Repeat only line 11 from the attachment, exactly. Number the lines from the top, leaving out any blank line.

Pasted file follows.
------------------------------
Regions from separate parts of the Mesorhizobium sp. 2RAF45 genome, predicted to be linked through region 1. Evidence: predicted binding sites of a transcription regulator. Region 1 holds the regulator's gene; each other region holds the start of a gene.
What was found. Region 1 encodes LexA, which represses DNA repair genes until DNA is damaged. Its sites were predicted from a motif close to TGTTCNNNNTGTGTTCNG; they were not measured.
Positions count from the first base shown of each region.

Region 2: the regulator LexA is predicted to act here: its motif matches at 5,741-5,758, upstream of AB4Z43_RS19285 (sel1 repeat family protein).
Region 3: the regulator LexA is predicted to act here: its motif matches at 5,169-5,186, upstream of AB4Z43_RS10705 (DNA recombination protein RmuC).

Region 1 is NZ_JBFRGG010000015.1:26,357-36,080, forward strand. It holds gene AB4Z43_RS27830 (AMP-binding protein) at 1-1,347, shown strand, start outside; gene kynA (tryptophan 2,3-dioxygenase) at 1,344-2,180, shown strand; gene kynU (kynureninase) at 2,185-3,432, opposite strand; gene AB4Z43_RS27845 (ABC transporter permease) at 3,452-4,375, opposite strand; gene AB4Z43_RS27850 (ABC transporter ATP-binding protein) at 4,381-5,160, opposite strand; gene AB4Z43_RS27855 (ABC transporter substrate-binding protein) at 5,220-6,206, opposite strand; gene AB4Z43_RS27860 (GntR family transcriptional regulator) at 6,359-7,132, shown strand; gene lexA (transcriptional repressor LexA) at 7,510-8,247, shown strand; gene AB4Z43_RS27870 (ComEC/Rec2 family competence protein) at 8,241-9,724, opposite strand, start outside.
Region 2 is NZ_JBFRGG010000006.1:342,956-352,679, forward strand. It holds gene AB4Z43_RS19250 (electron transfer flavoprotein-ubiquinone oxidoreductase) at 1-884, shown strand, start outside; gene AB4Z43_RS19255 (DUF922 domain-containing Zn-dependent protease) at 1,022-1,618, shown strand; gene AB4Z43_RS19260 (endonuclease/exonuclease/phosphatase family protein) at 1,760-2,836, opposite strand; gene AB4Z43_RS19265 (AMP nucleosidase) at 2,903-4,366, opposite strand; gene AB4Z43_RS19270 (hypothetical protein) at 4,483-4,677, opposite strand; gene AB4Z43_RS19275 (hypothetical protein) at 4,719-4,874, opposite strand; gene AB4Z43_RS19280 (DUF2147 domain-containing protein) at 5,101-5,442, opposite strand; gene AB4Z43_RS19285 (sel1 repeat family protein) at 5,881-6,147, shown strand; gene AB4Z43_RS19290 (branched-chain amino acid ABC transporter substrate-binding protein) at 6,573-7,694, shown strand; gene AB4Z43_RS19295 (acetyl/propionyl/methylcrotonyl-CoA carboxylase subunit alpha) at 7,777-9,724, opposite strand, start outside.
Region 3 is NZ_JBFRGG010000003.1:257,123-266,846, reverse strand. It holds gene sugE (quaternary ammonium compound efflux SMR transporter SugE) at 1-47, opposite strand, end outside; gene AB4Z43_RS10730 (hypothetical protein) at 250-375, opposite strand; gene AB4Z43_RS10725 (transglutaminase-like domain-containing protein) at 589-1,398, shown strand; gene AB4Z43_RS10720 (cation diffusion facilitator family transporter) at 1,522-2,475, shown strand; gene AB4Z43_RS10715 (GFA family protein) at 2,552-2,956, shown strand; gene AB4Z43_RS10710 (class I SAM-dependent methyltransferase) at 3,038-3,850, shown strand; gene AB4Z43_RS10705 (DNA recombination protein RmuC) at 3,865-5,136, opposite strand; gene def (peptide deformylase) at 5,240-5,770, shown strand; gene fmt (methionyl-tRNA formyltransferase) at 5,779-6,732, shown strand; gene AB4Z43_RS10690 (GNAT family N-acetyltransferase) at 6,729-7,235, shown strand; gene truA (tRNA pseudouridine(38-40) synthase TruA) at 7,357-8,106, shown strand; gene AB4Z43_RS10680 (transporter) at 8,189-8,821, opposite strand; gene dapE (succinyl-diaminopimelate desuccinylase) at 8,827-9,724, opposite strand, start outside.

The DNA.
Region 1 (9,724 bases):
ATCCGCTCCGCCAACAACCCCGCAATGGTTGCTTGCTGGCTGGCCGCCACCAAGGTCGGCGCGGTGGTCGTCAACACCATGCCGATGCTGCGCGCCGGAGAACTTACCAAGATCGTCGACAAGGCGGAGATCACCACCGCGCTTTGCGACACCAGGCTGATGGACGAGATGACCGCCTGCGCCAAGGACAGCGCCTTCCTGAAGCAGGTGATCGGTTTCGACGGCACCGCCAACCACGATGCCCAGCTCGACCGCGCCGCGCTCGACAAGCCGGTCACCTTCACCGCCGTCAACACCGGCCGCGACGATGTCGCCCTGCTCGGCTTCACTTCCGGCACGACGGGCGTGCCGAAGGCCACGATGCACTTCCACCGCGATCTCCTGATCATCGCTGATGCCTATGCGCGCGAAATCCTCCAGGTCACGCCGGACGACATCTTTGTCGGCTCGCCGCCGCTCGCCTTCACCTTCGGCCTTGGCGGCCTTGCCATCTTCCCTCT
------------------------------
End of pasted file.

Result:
ATCCGCTCCGCCAACAACCCCGCAATGGTTGCTTGCTGGCTGGCCGCCACCAAGGTCGGCGCGGTGGTCGTCAACACCATGCCGATGCTGCGCGCCGGAGAACTTACCAAGATCGTCGACAAGGCGGAGATCACCACCGCGCTTTGCGACACCAGGCTGATGGACGAGATGACCGCCTGCGCCAAGGACAGCGCCTTCCTGAAGCAGGTGATCGGTTTCGACGGCACCGCCAACCACGATGCCCAGCTCGACCGCGCCGCGCTCGACAAGCCGGTCACCTTCACCGCCGTCAACACCGGCCGCGACGATGTCGCCCTGCTCGGCTTCACTTCCGGCACGACGGGCGTGCCGAAGGCCACGATGCACTTCCACCGCGATCTCCTGATCATCGCTGATGCCTATGCGCGCGAAATCCTCCAGGTCACGCCGGACGACATCTTTGTCGGCTCGCCGCCGCTCGCCTTCACCTTCGGCCTTGGCGGCCTTGCCATCTTCCCTCT